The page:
RJ Mitchell at a dinner at the
Southwestern Hotel, Southampton
In moving to Southampton in 1916, Mitchell had
left behind Florence Dayson, a headmistress whom he had
married in 1918 in Stoke and who moved with him to Bullar
By 1920, Mitchell had become chief designer and chief
engineer of Supermarine, and he was still only 25 years old.
He set about creating his close-knit design team of whom
he was fiercely proud and protective. He could be direct,
short-tempered, even brutal, and he was without doubt
He was possessed of good looks, a ready smile for friends
and a keen sense of humour. This was in contrast, in public
at least, to the fact that he had a slight stammer and a shy
demeanour. He was generous and warm to his team, but
possessed of a fierce intolerance for those who did not meet
his exacting standards.
Brother Mitchell was proposed into Jasper Lodge 3934 in
1921 not by his father, but by Bro. Good, the Senior Warden
and W Bro. Story, the Immediate Past Master.
He was described as ‘chief aviation engineer of Avenue
Road, Itchin, Southampton.’ His father, as Junior Warden,
delivered the Charge on the night and there were a large
number of visitors present, including seven from Bro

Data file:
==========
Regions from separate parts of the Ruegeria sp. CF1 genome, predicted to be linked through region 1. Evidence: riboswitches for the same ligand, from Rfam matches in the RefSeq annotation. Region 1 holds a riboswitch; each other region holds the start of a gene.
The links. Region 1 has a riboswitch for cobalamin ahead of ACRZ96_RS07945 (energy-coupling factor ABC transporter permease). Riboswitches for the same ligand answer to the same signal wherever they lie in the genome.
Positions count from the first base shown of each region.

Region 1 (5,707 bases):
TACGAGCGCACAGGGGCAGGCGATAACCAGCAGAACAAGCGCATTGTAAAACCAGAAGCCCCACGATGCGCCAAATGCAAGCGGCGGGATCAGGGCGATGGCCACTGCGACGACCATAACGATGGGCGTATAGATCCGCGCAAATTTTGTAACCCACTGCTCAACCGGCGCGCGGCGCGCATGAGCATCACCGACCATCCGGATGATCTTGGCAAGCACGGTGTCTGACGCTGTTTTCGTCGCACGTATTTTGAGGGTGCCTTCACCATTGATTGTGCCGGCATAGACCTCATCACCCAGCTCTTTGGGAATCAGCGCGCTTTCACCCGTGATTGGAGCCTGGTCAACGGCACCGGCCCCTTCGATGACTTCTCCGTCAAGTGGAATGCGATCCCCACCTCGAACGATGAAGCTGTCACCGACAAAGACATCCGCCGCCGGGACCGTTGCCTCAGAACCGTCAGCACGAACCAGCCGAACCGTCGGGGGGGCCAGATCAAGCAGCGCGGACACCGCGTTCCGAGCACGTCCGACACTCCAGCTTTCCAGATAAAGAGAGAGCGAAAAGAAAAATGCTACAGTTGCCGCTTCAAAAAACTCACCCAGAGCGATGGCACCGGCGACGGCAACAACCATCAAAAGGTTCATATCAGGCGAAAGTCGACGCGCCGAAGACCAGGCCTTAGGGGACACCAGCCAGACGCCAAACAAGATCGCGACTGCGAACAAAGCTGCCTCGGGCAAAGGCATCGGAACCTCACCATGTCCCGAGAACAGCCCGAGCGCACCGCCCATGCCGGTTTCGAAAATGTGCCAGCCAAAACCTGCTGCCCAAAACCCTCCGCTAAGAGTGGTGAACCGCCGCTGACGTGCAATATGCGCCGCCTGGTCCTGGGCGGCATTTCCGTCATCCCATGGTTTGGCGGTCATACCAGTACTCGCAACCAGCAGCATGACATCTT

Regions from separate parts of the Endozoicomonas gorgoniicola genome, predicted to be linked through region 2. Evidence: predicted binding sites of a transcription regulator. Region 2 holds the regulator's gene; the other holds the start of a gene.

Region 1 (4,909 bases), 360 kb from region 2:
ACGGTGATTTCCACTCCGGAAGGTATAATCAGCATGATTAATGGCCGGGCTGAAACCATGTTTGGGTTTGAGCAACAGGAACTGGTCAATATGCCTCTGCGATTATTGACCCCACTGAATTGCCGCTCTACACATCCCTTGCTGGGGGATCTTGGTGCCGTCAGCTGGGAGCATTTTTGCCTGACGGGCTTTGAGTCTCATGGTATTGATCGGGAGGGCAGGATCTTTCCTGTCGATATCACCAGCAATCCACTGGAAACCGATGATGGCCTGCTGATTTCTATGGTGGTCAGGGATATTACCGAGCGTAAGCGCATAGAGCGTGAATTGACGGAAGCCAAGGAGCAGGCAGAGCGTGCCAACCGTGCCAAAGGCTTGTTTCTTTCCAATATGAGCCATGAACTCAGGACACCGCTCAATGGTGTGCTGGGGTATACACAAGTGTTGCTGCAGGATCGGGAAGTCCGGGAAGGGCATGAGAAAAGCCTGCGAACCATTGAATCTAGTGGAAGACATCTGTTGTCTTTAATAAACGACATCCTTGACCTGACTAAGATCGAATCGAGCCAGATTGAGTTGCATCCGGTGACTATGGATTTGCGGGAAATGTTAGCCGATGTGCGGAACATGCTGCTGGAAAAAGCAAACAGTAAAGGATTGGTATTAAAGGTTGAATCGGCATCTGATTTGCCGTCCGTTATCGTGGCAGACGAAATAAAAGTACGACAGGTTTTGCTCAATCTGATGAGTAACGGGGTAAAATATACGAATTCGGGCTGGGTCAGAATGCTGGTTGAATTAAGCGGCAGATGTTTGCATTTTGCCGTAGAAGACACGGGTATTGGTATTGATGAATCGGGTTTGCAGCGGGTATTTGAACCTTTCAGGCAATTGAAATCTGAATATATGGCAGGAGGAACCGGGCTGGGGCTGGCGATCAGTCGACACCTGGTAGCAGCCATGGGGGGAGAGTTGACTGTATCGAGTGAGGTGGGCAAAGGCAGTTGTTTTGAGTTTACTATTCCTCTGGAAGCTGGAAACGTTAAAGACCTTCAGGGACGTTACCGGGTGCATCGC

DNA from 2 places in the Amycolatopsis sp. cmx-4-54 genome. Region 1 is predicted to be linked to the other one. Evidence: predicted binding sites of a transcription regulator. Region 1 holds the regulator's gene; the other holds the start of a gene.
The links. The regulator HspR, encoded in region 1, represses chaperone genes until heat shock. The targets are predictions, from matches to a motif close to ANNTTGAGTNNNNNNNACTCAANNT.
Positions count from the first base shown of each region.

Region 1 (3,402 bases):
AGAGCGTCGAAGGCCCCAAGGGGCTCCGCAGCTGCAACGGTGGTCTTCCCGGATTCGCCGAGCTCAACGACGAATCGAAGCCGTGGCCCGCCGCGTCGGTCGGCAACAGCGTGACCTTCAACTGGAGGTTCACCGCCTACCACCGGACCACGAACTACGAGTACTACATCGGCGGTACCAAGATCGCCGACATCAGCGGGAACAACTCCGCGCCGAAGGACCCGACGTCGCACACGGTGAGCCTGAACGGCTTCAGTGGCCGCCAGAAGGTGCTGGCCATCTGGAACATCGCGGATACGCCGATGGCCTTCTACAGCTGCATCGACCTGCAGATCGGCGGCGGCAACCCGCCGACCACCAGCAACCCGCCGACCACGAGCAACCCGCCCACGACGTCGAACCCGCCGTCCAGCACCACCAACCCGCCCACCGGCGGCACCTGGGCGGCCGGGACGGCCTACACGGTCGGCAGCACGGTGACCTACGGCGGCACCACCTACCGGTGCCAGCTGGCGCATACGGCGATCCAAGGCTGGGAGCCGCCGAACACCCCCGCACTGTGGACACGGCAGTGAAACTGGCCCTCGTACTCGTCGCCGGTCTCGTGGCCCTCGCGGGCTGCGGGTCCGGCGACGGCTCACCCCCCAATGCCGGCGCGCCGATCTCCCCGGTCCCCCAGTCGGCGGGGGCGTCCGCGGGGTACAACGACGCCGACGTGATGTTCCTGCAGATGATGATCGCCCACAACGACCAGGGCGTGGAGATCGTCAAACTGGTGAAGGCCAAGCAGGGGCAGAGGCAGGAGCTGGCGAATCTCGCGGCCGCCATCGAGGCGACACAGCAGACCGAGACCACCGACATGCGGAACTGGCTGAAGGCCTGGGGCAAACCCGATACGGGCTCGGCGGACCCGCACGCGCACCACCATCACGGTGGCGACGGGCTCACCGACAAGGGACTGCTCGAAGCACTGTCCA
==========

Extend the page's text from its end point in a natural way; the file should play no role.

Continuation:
Mitchell’s old school Lodge, Hanliensian No. 3935, which
meets at Shelton, Stoke-on-Trent.
Bro Mitchell attended on a regular basis to begin with,
but those attendances fell away in direct proportion to
his commitments with Supermarine many miles away
Between 1920 and 1936 he designed 24 different aircraft
ranging from light aircraft and fighters to huge flying boats
and bombers – a remarkable output during a 16-year period.
When Vickers took over Supermarine in 1928 they tried
to get Mitchell to work with one of their own top designers,
but he would leave the room when the other designer
turned up. Vickers gave way and let the Supermarine
design team carry on as before. Their own designer went
back to Vickers proper. His name? Barnes Wallis – inventor
of the famous Dam Busters bouncing bomb and the
Through the 1920s and 1930s he led his design team in
creating a succession of ground-breaking aircraft. He achieved
great national prominence as the chief designer of the aircraft
which succeeded in winning the massively prestigious
Schneider Trophy speed races for nations on three succeeding
occasions, thereby retaining that Trophy for Britain.
He also took numerous airspeed records in this period.
During these few short years the aircraft had moved from a
bi-plane contrivance made of wood canvas and wire into the
sleek mono-hulled, steel-bodied machine we now recognise,
and which evolved ultimately into the Spitfire design.